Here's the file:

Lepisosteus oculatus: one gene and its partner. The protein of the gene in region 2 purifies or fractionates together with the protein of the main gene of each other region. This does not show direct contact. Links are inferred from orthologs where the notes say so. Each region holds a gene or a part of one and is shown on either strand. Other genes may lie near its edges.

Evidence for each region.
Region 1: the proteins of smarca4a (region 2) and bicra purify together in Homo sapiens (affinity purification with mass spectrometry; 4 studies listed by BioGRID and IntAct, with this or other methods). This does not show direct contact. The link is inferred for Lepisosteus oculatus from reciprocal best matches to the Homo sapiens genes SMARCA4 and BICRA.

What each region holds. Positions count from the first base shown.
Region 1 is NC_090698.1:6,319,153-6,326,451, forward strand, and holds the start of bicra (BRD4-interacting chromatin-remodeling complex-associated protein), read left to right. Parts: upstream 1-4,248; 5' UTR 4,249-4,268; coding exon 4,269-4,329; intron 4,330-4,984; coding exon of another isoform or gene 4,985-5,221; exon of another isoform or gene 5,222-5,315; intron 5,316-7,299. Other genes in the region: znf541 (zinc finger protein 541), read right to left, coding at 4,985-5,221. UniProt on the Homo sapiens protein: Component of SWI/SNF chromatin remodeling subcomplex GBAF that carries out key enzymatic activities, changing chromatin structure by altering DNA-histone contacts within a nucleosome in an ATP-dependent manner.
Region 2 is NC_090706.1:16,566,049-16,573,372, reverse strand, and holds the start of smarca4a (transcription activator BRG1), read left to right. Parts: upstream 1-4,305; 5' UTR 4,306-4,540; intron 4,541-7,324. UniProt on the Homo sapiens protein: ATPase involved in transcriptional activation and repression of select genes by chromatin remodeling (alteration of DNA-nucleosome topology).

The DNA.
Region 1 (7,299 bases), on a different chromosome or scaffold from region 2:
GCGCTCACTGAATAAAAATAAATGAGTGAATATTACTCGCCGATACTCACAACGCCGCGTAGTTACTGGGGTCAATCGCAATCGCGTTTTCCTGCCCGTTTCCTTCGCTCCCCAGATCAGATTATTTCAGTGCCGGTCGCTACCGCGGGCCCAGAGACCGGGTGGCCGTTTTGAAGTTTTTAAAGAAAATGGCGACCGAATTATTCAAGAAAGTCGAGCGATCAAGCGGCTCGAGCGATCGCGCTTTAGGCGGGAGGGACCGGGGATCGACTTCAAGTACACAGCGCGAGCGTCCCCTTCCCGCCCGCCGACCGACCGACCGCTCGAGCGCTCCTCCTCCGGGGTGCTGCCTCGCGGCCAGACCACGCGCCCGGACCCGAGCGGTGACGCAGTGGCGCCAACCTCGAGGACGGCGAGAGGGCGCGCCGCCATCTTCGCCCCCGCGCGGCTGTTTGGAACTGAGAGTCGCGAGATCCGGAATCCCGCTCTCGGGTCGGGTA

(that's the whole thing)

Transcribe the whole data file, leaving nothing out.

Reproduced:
Lepisosteus oculatus: one gene and its partner. The protein of the gene in region 2 purifies or fractionates together with the protein of the main gene of each other region. This does not show direct contact. Links are inferred from orthologs where the notes say so. Each region holds a gene or a part of one and is shown on either strand. Other genes may lie near its edges.

Evidence for each region.
Region 1: the proteins of smarca4a (region 2) and bicra purify together in Homo sapiens (affinity purification with mass spectrometry; 4 studies listed by BioGRID and IntAct, with this or other methods). This does not show direct contact. The link is inferred for Lepisosteus oculatus from reciprocal best matches to the Homo sapiens genes SMARCA4 and BICRA.

What each region holds. Positions count from the first base shown.
Region 1 is NC_090698.1:6,319,153-6,326,451, forward strand, and holds the start of bicra (BRD4-interacting chromatin-remodeling complex-associated protein), read left to right. Parts: upstream 1-4,248; 5' UTR 4,249-4,268; coding exon 4,269-4,329; intron 4,330-4,984; coding exon of another isoform or gene 4,985-5,221; exon of another isoform or gene 5,222-5,315; intron 5,316-7,299. Other genes in the region: znf541 (zinc finger protein 541), read right to left, coding at 4,985-5,221. UniProt on the Homo sapiens protein: Component of SWI/SNF chromatin remodeling subcomplex GBAF that carries out key enzymatic activities, changing chromatin structure by altering DNA-histone contacts within a nucleosome in an ATP-dependent manner.
Region 2 is NC_090706.1:16,566,049-16,573,372, reverse strand, and holds the start of smarca4a (transcription activator BRG1), read left to right. Parts: upstream 1-4,305; 5' UTR 4,306-4,540; intron 4,541-7,324. UniProt on the Homo sapiens protein: ATPase involved in transcriptional activation and repression of select genes by chromatin remodeling (alteration of DNA-nucleosome topology).

The DNA.
Region 1 (7,299 bases), on a different chromosome or scaffold from region 2:
GCGCTCACTGAATAAAAATAAATGAGTGAATATTACTCGCCGATACTCACAACGCCGCGTAGTTACTGGGGTCAATCGCAATCGCGTTTTCCTGCCCGTTTCCTTCGCTCCCCAGATCAGATTATTTCAGTGCCGGTCGCTACCGCGGGCCCAGAGACCGGGTGGCCGTTTTGAAGTTTTTAAAGAAAATGGCGACCGAATTATTCAAGAAAGTCGAGCGATCAAGCGGCTCGAGCGATCGCGCTTTAGGCGGGAGGGACCGGGGATCGACTTCAAGTACACAGCGCGAGCGTCCCCTTCCCGCCCGCCGACCGACCGACCGCTCGAGCGCTCCTCCTCCGGGGTGCTGCCTCGCGGCCAGACCACGCGCCCGGACCCGAGCGGTGACGCAGTGGCGCCAACCTCGAGGACGGCGAGAGGGCGCGCCGCCATCTTCGCCCCCGCGCGGCTGTTTGGAACTGAGAGTCGCGAGATCCGGAATCCCGCTCTCGGGTCGGGTA